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    Rights statement: The final, definitive version of this article has been published in the Journal, Law, Culture and the Humanities, ? (?), 2017, © SAGE Publications Ltd, 2017 by SAGE Publications Ltd at the Law, Culture and the Humanities page: http://journals.sagepub.com/home/LCH on SAGE Journals Online: http://journals.sagepub.com/

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Let the Lord the Judge be Judge: Hobbes and Locke on Jephthah, Liberalism, Martyrdom

Research output: Contribution to journalJournal article

E-pub ahead of print
<mark>Journal publication date</mark>16/05/2017
<mark>Journal</mark>Law, Culture and the Humanities
Number of pages20
Publication statusE-pub ahead of print
Early online date16/05/17
Original languageEnglish

Abstract

This article offers the first comparative study of Thomas Hobbes and John Locke’s readings of the Biblical figure of Jephthah the Gileadite and, in particular, the latter’s notorious appeal to God that leads to the killing of his own daughter. To outline its argument, I focus on a critical moment in Hobbes and Locke’s corpuses where they both appeal to Jephthah’s vow to support their theories of sovereign right: Hobbes’ account of the right to punish in Leviathan and Locke’s account of the right to go to war in the “Second Treatise of Government.” If Hobbes and Locke’s readings of Jephthah differ considerably – the one focusing on Jephthah’s daughter, the other on Jephthah himself; the one exploring domestic political theory, the other international relations theory; the one seeking to legitimize the right to punish, the other the right to go to war – I contend that both see Jephthah’s story as an allegory for the origins of sovereign violence in self-sacrifice or even martyrdom. For Hobbes and Locke, Jephthah’s fate becomes a kind of arcane theological paradigm for sovereign killing: what begins as the religious power to die ends up as the political power to kill. In the obscure story of Jephthah the Gileadite, then, I conclude that Hobbes and Locke set in motion what we might call a martyrological machine at the core of the modern liberal state. What if liberalism is constituted less by its professed love of “life” – private interest, private property, self-preservation, self-determination – than a willingness to sacrifice everything and die?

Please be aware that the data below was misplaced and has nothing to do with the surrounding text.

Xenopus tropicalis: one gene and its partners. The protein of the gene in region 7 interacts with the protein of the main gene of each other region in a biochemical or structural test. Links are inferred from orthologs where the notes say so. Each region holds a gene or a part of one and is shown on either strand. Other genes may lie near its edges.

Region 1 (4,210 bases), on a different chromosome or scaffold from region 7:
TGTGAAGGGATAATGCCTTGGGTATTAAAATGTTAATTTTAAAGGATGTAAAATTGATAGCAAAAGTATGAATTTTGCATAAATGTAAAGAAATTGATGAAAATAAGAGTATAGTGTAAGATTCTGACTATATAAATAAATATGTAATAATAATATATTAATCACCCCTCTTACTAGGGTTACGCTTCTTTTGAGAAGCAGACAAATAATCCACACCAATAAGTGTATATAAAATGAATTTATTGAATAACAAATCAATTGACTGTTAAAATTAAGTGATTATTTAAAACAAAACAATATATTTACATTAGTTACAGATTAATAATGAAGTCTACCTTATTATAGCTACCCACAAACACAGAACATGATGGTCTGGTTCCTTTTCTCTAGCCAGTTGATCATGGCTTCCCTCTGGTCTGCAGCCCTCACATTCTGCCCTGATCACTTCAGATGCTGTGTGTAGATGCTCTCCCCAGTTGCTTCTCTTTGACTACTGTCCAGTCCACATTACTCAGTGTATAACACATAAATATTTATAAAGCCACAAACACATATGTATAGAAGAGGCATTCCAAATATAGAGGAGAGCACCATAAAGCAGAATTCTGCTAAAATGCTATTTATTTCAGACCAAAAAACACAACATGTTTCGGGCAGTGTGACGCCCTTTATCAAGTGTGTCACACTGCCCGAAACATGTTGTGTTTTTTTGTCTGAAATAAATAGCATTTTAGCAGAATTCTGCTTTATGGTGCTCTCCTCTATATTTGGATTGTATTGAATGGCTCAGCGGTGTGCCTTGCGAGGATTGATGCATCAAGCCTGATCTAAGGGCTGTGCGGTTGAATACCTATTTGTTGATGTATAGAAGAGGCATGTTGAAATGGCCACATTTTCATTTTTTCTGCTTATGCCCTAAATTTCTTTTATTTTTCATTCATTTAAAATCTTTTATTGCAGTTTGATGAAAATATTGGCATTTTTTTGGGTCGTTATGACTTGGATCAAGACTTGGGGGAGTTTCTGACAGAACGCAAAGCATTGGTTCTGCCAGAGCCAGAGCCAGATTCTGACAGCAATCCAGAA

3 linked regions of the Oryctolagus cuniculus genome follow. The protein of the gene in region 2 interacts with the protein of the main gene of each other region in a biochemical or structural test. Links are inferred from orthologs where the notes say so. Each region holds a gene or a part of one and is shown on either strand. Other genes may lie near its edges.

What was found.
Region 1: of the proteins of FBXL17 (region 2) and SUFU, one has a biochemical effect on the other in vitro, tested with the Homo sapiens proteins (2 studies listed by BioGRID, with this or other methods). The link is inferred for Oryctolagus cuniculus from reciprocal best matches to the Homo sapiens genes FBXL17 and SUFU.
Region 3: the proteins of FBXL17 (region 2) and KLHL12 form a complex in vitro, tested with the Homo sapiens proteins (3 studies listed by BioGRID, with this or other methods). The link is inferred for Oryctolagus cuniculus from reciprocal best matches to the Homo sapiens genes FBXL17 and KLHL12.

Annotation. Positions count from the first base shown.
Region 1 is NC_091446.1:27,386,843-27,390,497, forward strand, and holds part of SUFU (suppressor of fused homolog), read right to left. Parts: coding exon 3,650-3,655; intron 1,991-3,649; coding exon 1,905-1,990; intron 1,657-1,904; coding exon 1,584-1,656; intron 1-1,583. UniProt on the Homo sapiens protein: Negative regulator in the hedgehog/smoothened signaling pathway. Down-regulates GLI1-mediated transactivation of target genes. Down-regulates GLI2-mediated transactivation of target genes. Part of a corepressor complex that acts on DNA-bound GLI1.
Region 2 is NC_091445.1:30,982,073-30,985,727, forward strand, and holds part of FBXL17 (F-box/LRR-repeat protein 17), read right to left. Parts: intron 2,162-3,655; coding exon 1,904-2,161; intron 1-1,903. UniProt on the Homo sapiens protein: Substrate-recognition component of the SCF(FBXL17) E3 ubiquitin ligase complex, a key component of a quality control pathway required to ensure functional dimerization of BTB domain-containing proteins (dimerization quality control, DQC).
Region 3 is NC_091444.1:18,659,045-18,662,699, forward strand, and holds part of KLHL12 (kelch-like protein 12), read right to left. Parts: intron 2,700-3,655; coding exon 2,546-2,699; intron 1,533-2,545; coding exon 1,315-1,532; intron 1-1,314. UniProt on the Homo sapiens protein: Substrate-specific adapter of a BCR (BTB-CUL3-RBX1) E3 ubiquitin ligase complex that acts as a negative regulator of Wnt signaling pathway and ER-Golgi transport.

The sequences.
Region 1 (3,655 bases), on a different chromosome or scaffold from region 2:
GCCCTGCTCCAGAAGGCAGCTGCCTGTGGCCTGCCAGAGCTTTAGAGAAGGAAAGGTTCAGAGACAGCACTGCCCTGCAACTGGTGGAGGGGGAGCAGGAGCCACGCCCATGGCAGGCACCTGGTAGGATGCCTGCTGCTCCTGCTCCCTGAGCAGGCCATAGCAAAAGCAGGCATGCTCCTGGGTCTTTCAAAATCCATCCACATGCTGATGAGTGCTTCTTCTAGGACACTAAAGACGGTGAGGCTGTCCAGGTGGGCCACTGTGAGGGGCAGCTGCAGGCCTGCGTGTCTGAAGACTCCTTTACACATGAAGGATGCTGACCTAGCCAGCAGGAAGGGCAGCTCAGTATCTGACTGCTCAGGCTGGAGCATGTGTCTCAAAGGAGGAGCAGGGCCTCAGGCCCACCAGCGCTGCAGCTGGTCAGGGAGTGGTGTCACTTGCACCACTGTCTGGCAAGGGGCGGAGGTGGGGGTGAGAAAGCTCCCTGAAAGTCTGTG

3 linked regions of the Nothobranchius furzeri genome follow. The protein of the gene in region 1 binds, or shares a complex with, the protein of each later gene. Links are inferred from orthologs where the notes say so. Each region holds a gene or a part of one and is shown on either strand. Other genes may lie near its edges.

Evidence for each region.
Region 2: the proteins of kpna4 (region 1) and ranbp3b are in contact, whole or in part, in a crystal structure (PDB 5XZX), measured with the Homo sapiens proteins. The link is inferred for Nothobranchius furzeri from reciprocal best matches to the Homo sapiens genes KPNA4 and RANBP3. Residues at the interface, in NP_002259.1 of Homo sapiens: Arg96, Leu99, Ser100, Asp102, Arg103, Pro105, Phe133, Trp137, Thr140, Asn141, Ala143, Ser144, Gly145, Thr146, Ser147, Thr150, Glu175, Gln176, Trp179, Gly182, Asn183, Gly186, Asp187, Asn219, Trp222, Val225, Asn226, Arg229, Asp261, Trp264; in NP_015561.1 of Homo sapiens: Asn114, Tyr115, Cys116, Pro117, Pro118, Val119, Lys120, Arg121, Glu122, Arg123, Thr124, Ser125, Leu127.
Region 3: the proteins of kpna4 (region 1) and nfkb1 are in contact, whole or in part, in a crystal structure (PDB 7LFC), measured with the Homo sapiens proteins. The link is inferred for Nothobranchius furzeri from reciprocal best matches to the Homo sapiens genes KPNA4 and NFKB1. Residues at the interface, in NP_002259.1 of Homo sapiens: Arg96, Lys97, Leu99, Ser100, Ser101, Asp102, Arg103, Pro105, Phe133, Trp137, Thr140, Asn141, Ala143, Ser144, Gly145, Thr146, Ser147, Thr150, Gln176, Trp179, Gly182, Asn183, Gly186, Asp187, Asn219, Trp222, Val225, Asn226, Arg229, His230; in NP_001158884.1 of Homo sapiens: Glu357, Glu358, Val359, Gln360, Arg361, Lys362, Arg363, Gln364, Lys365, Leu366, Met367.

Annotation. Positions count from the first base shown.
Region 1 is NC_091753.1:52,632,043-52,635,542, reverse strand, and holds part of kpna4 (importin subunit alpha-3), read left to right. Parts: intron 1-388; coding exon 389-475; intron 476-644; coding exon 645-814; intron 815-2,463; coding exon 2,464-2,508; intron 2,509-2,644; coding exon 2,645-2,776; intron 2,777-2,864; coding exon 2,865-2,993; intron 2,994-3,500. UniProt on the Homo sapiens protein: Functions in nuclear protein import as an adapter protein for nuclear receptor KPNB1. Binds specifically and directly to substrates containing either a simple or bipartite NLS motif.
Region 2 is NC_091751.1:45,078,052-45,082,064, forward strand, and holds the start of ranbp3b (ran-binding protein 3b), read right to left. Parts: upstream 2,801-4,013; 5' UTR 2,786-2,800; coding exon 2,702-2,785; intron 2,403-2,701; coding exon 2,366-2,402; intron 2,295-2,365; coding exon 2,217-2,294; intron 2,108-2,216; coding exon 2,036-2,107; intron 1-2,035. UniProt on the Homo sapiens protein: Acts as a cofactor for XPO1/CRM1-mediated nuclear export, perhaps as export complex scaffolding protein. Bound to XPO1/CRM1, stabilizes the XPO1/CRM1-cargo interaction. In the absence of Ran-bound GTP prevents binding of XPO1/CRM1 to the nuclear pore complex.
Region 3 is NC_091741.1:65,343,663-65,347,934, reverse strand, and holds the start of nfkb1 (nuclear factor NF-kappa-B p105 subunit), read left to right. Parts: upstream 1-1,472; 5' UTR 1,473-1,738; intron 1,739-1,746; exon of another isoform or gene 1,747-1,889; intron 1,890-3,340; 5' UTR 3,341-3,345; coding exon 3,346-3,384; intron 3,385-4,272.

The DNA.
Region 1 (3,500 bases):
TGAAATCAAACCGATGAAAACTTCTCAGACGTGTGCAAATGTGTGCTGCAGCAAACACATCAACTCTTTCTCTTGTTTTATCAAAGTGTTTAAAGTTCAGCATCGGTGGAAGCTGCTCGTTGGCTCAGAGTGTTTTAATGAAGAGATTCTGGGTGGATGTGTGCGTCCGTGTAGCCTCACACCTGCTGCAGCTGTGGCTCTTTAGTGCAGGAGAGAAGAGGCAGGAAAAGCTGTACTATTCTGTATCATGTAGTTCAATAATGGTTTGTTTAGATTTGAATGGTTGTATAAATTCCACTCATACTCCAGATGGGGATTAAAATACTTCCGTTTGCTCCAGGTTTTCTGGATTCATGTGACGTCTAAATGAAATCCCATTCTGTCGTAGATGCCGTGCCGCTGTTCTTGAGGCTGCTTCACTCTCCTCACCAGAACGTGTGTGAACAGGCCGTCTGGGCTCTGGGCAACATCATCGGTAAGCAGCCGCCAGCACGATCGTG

Bibliographic note

The final, definitive version of this article has been published in the Journal, Law, Culture and the Humanities, ? (?), 2017, © SAGE Publications Ltd, 2017 by SAGE Publications Ltd at the Law, Culture and the Humanities page: http://journals.sagepub.com/home/LCH on SAGE Journals Online: http://journals.sagepub.com/